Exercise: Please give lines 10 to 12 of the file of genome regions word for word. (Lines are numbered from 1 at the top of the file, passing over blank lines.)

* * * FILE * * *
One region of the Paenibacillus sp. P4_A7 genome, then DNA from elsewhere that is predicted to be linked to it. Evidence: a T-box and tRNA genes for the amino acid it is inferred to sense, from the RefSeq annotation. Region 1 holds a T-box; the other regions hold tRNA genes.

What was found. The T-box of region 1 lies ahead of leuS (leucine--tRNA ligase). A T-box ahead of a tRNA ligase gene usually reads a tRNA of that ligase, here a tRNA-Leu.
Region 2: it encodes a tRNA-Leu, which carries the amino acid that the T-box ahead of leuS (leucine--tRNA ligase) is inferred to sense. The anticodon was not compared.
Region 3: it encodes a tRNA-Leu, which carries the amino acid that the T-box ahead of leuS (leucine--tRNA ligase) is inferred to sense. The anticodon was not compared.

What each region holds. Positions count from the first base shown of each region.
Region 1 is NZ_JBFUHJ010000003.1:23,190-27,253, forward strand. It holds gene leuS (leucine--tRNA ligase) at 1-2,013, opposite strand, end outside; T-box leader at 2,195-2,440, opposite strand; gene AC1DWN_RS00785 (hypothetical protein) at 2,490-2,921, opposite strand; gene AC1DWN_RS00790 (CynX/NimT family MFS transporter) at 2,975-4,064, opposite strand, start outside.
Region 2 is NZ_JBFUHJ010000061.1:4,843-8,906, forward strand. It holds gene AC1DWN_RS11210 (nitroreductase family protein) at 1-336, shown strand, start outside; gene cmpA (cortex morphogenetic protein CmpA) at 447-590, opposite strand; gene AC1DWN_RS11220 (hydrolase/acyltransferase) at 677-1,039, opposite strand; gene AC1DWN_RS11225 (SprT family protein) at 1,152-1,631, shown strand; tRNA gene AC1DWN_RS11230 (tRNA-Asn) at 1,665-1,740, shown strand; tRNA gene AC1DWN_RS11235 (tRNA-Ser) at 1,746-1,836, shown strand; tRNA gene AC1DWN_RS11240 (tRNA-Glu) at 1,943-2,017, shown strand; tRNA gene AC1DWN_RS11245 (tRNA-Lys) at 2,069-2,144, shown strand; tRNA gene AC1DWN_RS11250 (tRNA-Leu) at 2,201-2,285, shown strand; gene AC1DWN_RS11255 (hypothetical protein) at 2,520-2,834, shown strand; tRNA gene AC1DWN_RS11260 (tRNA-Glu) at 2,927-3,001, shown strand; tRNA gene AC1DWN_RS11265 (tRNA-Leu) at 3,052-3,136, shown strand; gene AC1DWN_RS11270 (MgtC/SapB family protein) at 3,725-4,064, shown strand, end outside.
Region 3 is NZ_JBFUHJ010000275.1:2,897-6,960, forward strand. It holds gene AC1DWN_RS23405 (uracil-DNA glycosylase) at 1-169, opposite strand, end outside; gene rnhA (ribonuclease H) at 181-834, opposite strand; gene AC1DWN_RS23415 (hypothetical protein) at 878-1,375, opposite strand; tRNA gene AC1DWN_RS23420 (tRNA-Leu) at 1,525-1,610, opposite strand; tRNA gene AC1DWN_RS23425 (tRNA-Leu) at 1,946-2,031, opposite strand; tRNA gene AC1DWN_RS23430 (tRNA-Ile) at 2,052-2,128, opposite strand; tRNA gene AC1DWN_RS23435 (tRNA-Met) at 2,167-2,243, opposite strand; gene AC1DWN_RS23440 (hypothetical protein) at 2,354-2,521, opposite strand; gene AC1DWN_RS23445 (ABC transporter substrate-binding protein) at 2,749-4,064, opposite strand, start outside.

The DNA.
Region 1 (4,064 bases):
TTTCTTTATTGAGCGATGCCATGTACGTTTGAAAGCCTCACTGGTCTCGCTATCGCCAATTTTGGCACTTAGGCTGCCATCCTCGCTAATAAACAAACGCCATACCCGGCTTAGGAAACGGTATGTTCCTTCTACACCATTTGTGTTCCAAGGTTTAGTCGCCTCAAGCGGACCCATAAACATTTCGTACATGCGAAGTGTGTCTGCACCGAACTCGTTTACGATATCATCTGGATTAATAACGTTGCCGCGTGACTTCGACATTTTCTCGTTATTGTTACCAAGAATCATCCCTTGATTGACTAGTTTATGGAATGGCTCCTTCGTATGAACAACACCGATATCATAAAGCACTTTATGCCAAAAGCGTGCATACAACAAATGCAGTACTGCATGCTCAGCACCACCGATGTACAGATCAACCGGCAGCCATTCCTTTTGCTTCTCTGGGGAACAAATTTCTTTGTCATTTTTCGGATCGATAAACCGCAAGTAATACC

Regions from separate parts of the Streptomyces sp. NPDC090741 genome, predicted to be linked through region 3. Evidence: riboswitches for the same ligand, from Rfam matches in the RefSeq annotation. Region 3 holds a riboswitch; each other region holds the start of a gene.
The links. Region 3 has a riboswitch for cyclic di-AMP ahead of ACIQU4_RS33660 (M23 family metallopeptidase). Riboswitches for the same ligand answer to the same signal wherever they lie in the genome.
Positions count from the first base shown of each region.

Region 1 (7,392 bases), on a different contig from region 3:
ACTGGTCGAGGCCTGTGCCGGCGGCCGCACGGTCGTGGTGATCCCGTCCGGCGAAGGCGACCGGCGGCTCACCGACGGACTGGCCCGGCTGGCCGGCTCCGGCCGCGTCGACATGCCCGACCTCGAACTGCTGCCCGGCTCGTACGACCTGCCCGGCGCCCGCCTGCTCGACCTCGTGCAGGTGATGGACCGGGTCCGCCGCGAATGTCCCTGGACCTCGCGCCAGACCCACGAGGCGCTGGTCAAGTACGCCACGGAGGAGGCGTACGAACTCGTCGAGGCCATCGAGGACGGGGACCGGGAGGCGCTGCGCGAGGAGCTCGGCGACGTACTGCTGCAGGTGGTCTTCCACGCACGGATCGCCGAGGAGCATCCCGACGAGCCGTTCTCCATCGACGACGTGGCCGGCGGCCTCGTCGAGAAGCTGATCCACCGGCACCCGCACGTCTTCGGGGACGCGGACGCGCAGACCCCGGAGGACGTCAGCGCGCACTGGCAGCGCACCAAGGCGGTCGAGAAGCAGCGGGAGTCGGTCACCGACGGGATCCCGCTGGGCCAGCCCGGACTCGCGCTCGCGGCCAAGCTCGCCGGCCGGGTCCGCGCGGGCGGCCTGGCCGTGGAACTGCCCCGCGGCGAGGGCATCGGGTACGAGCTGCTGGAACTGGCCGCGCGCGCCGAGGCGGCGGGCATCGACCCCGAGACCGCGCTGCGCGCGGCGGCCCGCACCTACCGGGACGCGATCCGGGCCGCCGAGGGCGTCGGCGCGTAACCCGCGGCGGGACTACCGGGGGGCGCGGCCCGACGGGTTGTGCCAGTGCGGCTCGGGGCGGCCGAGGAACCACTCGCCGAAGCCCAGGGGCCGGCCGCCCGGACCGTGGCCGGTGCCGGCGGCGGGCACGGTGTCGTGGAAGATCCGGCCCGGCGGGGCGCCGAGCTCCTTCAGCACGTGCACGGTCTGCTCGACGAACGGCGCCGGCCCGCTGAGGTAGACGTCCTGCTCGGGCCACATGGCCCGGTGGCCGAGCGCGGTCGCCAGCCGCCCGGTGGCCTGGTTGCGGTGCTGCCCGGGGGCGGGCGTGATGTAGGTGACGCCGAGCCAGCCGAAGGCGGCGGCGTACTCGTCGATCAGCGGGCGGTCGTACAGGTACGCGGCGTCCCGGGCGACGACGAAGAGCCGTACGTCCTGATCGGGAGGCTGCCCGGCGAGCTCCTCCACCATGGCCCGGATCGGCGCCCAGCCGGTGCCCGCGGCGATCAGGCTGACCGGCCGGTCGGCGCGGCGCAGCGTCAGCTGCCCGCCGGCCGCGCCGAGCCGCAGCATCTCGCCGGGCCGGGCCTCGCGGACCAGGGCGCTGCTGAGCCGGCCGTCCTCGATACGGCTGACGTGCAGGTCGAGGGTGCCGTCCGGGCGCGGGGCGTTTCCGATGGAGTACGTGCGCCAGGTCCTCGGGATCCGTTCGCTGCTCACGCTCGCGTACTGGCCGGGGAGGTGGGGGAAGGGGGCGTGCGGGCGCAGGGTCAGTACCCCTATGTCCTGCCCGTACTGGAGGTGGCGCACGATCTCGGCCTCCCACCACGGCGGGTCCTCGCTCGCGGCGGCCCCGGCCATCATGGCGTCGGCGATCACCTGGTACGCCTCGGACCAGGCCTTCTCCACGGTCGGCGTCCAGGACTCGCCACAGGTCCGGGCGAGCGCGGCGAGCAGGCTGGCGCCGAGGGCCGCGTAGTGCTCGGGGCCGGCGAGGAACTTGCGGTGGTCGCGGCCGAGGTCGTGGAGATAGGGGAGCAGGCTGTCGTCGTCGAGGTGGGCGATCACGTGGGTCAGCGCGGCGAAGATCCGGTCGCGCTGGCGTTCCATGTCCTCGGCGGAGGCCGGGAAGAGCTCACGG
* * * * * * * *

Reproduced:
Region 1 (4,064 bases):
TTTCTTTATTGAGCGATGCCATGTACGTTTGAAAGCCTCACTGGTCTCGCTATCGCCAATTTTGGCACTTAGGCTGCCATCCTCGCTAATAAACAAACGCCATACCCGGCTTAGGAAACGGTATGTTCCTTCTACACCATTTGTGTTCCAAGGTTTAGTCGCCTCAAGCGGACCCATAAACATTTCGTACATGCGAAGTGTGTCTGCACCGAACTCGTTTACGATATCATCTGGATTAATAACGTTGCCGCGTGACTTCGACATTTTCTCGTTATTGTTACCAAGAATCATCCCTTGATTGACTAGTTTATGGAATGGCTCCTTCGTATGAACAACACCGATATCATAAAGCACTTTATGCCAAAAGCGTGCATACAACAAATGCAGTACTGCATGCTCAGCACCACCGATGTACAGATCAACCGGCAGCCATTCCTTTTGCTTCTCTGGGGAACAAATTTCTTTGTCATTTTTCGGATCGATAAACCGCAAGTAATACC

Regions from separate parts of the Streptomyces sp. NPDC090741 genome, predicted to be linked through region 3. Evidence: riboswitches for the same ligand, from Rfam matches in the RefSeq annotation. Region 3 holds a riboswitch; each other region holds the start of a gene.